Today’s general business climate is fast-paced and quite dynamic. Due to new information technology and marketing channels like social media, consumers are closer than ever to company brands and marketing efforts. With this new transparency and intimacy with brands, it is imperative that companies create logos and brand imagery that is modern and comfortable for today’s consumer.
Rebranding your company logo can subtly garner very positive, psychological responses from your target (and more general) consumer audience. Creating a new logo portrays a subconscious sense of innovation, change, and style. When companies, small or large, create an effective logo design the positive marketing effects can be quite encouraging.
In recent years, many notable, large companies have rebranded their logos to enhance business and marketing strategy. Several have done so as a direct result of restructurings and “spin-offs.” Several have created new logos to simply convey an image of positive change and progress (regardless if business or product strategy has changed). An example of a subtle logo rebranding that has had widespread positive marketing effects, Visa redesigned its corporate logo earlier this year in January. The company simply removed its yellow flap from the letter V and tweaked its font to reflect a darker blue color gradient.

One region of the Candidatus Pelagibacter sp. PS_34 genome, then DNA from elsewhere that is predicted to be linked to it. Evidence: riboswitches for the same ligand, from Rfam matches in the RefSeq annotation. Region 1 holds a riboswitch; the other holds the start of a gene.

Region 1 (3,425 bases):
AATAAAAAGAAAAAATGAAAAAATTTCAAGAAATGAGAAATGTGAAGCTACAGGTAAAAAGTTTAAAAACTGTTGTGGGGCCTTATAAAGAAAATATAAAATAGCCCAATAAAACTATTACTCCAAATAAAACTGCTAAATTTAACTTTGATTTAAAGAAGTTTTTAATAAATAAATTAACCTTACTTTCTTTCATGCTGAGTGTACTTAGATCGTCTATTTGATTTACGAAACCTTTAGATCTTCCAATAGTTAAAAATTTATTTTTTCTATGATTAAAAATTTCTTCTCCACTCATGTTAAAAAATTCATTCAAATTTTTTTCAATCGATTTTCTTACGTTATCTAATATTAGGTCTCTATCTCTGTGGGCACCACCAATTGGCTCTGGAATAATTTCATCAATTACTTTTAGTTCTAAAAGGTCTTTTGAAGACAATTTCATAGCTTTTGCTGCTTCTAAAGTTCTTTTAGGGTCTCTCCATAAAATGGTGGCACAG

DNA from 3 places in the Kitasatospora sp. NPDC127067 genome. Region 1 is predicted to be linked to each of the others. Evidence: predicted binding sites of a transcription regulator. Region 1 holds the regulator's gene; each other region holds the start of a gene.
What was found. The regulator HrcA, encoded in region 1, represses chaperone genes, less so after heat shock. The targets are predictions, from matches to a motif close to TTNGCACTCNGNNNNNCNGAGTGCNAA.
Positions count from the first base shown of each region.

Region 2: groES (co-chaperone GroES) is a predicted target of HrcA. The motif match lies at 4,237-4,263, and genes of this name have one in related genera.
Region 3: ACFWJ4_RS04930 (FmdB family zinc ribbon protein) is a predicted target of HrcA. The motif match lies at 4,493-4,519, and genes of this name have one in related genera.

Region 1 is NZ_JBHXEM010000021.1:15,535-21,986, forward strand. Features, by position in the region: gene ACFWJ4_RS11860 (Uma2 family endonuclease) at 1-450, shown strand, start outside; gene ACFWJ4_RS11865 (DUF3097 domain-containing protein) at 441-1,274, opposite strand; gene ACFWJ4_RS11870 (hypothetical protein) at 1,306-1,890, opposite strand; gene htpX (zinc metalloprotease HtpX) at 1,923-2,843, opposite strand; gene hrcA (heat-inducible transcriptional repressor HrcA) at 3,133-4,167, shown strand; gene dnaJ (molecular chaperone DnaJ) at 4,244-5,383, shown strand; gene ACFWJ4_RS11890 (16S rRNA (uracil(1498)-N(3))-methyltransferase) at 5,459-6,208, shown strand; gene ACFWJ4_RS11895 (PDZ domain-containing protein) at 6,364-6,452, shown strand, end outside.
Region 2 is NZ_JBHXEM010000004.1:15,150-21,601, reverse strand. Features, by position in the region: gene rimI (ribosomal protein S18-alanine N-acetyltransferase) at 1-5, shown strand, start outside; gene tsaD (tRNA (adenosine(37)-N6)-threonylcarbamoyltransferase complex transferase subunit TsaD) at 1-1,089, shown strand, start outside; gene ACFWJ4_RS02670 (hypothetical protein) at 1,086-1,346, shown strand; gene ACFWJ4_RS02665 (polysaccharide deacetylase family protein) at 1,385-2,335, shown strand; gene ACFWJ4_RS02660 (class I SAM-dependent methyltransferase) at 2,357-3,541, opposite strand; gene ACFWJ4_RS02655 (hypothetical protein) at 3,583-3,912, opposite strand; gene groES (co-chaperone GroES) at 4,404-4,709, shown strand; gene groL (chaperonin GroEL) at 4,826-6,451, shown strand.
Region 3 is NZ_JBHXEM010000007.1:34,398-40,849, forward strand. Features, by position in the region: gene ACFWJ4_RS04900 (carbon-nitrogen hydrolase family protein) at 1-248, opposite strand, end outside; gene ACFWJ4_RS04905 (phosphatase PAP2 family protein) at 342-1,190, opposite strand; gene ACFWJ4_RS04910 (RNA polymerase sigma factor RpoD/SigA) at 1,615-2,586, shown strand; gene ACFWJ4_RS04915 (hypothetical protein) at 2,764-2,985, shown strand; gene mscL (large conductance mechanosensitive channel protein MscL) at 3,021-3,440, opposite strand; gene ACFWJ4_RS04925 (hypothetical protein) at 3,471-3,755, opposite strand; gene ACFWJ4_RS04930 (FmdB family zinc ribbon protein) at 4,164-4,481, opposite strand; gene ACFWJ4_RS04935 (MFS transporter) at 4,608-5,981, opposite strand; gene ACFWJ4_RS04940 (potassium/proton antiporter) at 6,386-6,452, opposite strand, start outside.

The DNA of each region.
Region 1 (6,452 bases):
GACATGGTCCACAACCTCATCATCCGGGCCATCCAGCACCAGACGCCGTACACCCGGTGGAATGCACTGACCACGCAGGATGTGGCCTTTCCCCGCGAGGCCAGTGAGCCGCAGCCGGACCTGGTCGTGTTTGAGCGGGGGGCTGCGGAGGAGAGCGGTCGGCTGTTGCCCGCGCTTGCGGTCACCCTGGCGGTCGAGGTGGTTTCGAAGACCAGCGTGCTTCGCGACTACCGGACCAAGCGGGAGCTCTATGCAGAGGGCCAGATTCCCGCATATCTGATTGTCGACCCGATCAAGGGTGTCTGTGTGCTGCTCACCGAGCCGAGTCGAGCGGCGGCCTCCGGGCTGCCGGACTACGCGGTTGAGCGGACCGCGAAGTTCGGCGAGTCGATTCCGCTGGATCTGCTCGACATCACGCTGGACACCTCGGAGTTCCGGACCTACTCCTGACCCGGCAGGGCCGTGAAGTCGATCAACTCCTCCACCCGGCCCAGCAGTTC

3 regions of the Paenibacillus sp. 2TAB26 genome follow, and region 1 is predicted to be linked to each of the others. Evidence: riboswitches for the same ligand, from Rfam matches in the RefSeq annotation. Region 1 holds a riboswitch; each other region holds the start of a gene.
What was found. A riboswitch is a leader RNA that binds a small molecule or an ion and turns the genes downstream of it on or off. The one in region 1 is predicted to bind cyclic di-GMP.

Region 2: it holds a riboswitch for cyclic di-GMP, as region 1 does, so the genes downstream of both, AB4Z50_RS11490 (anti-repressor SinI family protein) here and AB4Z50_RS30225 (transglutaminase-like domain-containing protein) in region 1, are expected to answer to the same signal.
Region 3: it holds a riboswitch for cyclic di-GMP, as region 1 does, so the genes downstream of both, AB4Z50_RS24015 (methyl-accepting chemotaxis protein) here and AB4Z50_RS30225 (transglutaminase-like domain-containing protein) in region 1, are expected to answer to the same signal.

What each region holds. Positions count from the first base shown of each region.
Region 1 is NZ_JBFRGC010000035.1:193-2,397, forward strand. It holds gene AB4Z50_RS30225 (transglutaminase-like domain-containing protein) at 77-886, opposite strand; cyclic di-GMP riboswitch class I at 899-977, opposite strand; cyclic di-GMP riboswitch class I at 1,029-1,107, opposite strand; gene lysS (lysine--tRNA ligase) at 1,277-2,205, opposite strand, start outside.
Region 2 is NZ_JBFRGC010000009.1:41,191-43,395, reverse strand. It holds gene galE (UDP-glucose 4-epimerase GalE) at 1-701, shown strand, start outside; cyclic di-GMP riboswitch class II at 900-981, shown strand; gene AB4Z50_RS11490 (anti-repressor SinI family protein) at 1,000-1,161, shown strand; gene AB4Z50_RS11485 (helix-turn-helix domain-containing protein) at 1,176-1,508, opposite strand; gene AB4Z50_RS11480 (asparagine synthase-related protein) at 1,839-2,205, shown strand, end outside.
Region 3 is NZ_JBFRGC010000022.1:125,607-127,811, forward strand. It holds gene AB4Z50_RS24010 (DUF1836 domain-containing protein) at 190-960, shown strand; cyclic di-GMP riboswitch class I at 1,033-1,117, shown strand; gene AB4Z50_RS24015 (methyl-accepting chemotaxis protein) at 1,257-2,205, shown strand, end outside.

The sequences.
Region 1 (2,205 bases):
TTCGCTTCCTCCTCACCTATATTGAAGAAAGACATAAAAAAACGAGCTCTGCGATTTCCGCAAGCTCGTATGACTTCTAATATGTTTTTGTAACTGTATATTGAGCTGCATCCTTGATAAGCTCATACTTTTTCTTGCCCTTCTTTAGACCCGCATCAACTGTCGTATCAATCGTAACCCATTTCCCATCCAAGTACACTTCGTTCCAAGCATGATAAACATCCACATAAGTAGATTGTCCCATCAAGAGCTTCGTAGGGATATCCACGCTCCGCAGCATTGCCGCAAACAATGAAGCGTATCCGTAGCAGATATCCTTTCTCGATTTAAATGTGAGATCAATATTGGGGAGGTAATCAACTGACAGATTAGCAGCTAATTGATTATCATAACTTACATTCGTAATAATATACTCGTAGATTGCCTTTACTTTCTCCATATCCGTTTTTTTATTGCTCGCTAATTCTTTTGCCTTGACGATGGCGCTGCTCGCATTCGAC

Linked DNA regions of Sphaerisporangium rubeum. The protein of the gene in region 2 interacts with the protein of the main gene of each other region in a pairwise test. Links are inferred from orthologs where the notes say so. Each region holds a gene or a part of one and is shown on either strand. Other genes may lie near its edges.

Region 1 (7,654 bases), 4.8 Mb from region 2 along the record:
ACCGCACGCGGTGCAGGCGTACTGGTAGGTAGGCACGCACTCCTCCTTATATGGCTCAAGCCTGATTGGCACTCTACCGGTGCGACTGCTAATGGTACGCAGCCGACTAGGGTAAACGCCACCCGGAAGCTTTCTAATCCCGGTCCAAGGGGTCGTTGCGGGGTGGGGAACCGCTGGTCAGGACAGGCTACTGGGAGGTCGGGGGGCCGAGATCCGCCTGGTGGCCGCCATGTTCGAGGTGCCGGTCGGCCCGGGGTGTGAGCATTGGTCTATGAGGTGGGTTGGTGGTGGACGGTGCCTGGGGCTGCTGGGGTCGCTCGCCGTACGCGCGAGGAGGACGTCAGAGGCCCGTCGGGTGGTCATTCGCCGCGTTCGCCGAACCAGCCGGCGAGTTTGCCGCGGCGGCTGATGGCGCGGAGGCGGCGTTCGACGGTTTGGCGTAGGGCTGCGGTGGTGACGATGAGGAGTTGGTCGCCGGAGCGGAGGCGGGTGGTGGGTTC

By making only a few subtle logo design changes, the large credit card company is able to portray the feel of a fresh, new logo while also maintaining the essence of its previous logo that millions of consumers and loyal customers have long been accustomed to. Other large companies have made more drastic changes to their logo design and failed to properly anticipate possible repercussions of an extreme rebrand in the eyes of the consumer. Tropicana is a fine example of a market leader in its product category that drastically rebranded its logo and associated creative imagery in an attempt to create a fresh new look, but discouraged and isolated a great number of its loyal customers (Click here for more on recent rebranding failures).
The orange juice producer brandished its iconic orange and straw imagery which had been used for decades in traditional advertising and completely redesigned its fun, green font style into a newer, more modern look. Obviously, there’s nothing wrong with rebranding your company logo to reflect a more modern design, but it’s important to judge your consumer’s level of familiarity and brand experience with your particular creative brand imagery. Practical marketing research in the form of focus groups, ethnographies, or research as simple as a survey or questionnaire can dramatically help you learn about your existing and target consumer’s brand loyalty and relationship with your company logo and associated branded imagery.
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